A&K winchester 1892
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- Last updated: 27/01/2017
One of the things that I really, truly love about airsoft is the fact that you can get your hands on replicas of countless firearm models. You can then use them in many ways, as you might be a hardcore ‘MilSimmer’ with an up-to-the-minute L85A2, a ‘Nam Grunt’ with a classic M16A1, a ‘Sci-Fi/Horror’ enthusiast with anything you can lay your hands on, or indeed a player with one foot in the WWII re-enactment camp with your M1 Garand or Kar98. I’ve tried most forms of airsoft, but one that I’ve never had the chance to get into is ‘Wild West’.
My friend, Josh, and his great crew at Gunman Airsoft run regular western themed games under the ‘Flying Lead’ banner, and from what I’ve heard, and seen in post-game pictures, they are very, very good. There are some excellent airsoft ‘Western’ revolvers out there from manufacturers like Hartford, Tanaka, and Marushin which have been, and are, superb; manufacturers like KTW and Marushin have built Winchester and Randall rifles and they have traditionally been very expensive, but in many cases didn’t perform very well.
Now, I have been lucky enough to shoot real lever action rifles, most recently a lovely Uberti ‘1873’ chambered in .45 Colt, and they are a part of the Western ‘legend’, so if I was going to put together a ‘cowboy’ airsoft loadout, then a Winchester would be high on my list of priorities, along with a brace of Single Action Army (SAA) revolvers. I have spoken to a number of the guys involved in the ‘Cowboy Airsoft’ scene and almost everyone to date has told me not to bother with any of the existing Winchester models, unless I was going to put some serious money into getting one that worked properly and reliably; so you can imagine the grin that appeared on my face when I visited Fire Support recently and saw a rather nifty looking lever action hanging on the wall.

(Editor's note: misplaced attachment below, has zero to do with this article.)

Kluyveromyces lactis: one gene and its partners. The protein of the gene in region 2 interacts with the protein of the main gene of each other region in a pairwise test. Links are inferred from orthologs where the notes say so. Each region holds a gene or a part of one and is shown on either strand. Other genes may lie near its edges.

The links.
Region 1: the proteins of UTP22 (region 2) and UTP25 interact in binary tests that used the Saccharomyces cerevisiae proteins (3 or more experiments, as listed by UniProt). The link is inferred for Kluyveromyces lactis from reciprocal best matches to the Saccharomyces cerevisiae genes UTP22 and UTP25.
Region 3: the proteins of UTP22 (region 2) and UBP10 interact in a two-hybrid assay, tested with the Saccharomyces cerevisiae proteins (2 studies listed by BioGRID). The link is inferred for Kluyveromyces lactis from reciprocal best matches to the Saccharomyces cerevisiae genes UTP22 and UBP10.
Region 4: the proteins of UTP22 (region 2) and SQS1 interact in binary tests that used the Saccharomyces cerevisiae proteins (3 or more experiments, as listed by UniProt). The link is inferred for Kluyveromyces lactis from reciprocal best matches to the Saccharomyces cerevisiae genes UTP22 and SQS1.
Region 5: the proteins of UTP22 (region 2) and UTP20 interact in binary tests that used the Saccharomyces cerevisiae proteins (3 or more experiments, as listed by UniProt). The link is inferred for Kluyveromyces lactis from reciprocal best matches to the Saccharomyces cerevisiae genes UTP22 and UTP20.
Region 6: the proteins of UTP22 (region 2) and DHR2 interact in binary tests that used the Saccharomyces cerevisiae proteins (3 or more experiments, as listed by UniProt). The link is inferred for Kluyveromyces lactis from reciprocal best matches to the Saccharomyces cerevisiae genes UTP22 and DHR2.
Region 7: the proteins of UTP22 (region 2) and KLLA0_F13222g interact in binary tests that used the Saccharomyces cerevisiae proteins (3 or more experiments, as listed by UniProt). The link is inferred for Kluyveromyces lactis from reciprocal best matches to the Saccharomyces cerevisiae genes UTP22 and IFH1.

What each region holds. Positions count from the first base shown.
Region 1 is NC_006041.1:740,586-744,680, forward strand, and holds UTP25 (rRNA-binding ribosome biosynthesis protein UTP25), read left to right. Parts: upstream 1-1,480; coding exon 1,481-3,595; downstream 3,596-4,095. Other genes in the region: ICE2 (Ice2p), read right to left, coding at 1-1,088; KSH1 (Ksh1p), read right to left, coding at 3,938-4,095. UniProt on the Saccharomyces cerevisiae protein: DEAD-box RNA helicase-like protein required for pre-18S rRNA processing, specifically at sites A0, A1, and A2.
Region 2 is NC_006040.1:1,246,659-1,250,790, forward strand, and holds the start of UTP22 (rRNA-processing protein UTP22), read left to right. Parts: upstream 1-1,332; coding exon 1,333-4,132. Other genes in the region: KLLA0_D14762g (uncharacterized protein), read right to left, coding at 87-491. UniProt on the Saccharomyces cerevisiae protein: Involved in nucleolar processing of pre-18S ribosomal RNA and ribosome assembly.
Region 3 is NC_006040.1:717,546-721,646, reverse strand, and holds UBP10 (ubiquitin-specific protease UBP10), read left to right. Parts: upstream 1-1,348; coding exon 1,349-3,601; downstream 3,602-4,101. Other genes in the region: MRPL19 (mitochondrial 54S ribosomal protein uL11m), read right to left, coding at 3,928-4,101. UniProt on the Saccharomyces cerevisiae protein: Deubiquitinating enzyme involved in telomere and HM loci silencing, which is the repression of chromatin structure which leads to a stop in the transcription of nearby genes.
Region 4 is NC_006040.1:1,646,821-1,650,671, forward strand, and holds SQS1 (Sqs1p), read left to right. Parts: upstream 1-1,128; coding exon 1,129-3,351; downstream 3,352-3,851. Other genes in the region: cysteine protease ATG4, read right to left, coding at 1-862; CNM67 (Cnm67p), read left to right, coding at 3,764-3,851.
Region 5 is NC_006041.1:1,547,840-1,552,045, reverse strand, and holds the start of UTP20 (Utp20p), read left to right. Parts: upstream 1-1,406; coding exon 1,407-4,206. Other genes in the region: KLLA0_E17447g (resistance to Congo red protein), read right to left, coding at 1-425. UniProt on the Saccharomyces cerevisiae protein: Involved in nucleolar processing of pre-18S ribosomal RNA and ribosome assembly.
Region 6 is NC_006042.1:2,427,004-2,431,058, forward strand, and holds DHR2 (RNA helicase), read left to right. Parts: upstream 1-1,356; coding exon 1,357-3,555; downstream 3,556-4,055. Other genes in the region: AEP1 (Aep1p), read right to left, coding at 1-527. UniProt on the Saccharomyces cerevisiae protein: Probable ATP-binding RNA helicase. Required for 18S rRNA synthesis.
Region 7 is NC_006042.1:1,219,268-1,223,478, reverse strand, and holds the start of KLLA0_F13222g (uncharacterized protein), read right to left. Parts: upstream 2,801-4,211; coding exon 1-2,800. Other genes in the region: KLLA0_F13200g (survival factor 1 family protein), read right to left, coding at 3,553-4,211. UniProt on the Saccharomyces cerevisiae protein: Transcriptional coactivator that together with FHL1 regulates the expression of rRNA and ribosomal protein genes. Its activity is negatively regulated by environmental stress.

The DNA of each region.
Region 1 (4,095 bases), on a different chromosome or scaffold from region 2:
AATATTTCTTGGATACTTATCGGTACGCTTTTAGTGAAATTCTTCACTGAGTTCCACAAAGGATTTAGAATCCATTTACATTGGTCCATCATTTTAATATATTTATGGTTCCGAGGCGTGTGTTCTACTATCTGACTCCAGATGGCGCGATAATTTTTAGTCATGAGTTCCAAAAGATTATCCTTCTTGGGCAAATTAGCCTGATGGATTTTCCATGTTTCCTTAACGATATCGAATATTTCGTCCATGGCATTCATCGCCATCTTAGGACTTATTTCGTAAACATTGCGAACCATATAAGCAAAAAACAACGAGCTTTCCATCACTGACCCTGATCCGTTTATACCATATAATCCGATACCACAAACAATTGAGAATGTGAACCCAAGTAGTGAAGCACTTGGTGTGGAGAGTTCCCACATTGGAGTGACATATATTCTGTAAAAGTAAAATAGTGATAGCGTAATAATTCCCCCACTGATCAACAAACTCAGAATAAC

Upon further investigation, I was told that this was a new, UK-friendly replica from Chinese manufacturer A&K, which rather took me back as they are best known for Masada, M249, and M60 replicas, most of which are as up to date as you would think. To see a classic Western themed rifle from them was rather a shock to say the least. I duly asked if I might have a sample for review and Frank was more than happy to let me take one away with me. Delving into the A&K website when I returned home, I found the ‘1892’ model simply listed as ‘Gas Gun’.
The Winchester 1892 was actually first manufactured after the ‘Golden Age’ of the American frontier, and the true ‘Guns that Won the West’ were the earlier Models 1866 and 1873. That said, the 1892 became an icon of the Western through its use in hundreds of cowboy films and television shows, standing in for the older models. Hollywood movie studios bought up literally hundreds of the 1892 because it was in regular production during the silver screen cowboy heyday but looked sufficiently like Old West Winchesters to substitute for valuable antiques, and because in calibres .44-40 and .38-40 it could fire, together with the Colt Single Action Army ‘Peacemaker’ revolver, the standard blank cartridge. This mirrored the way that real cowboys found it convenient to carry a rifle and a revolver chambered with the same ammunition. John Wayne famously carried 1892s in dozens of his films and owned several personally, some with the distinctive oversized loop lever that is seen filling his hand in True Grit; Steve McQueen was also a fan, famously using his Mare’s Leg in the show Wanted: Dead or Alive. It is believed that some 1,007,608 1892 rifles were made by Winchester, and although the company phased them out in 1945, they are still being made by Rossi, Chiappa Firearms, and by Browning in Japan. In its modern form, using updated materials and production techniques, the Model 1892’s action is strong enough to chamber high-pressure handgun rounds, such as .357 Magnum, .44 Magnum, and .454 Casull.